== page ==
Quote Originally Posted by chillig35
    As for the micro-level analysis - again, as Insertion points out, hind-sight is always 20-20. We could have the best possible armor and the insurgents would have adapted. For example they are now using "shaped-charge" explosives capable of penetrating most modern armor, as well triple-piling anti-tank mines on top of each other - these can easily blow most armored vehicles off the ground. But that is what happens in war - the enemy adapts their tactics and you have to move quickly to counter them. Pointing fingers does not help.

    Many can’t point fingers because they lost the limbs on which they attached. How can ANYONE make excuses for not doing the most obvious work to protect our people after 2 years – ESPECIALLY reservists and National Guard and Ready Reserve who had effectively been drafted into this stupid escapade.

    Within 6 months of entering WW2 our arsenal of democracy was producing hundreds of thousands of trucks, ships, and planes (and bad sherman tanks). We not only supplied ourselves but gave to the english and the russians too.

    We could not find the money to pay for the crash production of an existing robust vehicle like the Mamba ??? As NRG said, we could have licensed the design and produced it ourselves.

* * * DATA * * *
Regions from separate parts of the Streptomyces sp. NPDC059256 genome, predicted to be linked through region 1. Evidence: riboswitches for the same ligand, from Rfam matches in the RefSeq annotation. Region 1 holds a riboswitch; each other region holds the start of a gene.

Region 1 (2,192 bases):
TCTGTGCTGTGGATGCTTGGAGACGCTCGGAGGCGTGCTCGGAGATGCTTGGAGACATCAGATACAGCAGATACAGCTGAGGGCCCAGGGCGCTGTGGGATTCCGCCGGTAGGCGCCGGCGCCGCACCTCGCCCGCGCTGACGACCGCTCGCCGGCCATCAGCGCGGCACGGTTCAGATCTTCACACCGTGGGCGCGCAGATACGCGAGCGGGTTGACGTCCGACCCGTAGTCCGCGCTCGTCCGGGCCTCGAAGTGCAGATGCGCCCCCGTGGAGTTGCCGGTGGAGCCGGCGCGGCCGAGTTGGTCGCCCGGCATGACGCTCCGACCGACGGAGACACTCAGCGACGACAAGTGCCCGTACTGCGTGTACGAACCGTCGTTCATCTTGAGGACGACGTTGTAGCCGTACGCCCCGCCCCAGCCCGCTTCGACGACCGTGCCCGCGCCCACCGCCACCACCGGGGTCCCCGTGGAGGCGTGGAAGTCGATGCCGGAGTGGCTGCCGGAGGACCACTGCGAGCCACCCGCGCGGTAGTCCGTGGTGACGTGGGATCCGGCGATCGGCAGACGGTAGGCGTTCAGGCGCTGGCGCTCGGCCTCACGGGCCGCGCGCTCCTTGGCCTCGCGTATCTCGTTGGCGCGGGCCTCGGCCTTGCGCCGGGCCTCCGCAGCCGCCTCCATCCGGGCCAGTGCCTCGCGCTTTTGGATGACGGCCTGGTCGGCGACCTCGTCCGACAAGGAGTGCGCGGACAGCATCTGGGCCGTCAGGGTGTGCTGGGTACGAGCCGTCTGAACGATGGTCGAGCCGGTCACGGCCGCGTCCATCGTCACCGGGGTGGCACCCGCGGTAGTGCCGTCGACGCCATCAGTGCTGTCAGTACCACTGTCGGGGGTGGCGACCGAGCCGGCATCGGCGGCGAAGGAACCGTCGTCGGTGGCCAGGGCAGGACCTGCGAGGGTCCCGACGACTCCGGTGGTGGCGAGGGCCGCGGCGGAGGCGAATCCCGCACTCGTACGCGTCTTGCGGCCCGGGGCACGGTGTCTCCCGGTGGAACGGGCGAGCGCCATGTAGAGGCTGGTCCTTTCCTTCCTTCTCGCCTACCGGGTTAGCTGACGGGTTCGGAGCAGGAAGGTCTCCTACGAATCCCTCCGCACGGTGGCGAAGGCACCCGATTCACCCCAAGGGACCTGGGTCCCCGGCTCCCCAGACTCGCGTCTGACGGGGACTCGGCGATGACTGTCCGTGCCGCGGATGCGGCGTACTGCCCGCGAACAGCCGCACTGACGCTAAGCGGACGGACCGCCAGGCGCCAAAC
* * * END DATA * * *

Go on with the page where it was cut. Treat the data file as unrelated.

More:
Truckers who are in the main lines of non-conventional warfare are still being protected with “hillbilly armour”.

    HMVs were never intended to be frontline “armoured” vehicles.

    One of the reasons I listed all those unneeded weapon programs is to remove the idiots excuse of how we hadn’t the money to pay for an emergecy "crash" program.

    Had they truly cared for the soldiers that they put into that maw of hell, had THEY been doing THEIR job, we would not have heard nearly 2 years into the war "As you know, you go to war with the Army you have. They're not the Army you might want or wish to have at a later time...." !!!


    Quote Originally Posted by chillig35
    Comparing the situation in Iraq with other situations like Japan is rather disingenous - Iraq does not have a homogenous ethnic population as in those cases. Left to themselves, the Shias, Sunnis and Kurds would happily slaughter each other for decades. Either you brutally supress these ethnic hatreds (as Saddam did) or teach them how to live together without killing each other (or us). This will not be easy since they have no concept about modern democratic principles - and it does not help that they also direct some of their hatred towards the West, and are suspicious of us.

    I actually want the moon to be made of Scottish goat cheese.

    We all need to have a dream ...

    To suppose that we were going to invade and arbitrate all of that “hatred” after having pushed over the applecart – ??!!!!

    I can’t respond ....


    Regarding Japan –- the point of the analogy is to help everyone understand why IT IS EASIER TO REDIRECT AN AUTHORITARIAN ARMY AND POLICE FORCE – THAT ROBOTICALLY TOOK COMMAND. We COULD have USED that army for our purposes – most just wanted a paycheck and some honor. Shiites were a part of that army along with Sunnis. It would not have been easy to hold that institution together –- we would have had to overlook a lot of abuse and corruption. But a lot easier than creating a new army and police force almost from scratch while engaged in a full scale insurgency.


    Quote Originally Posted by chillig35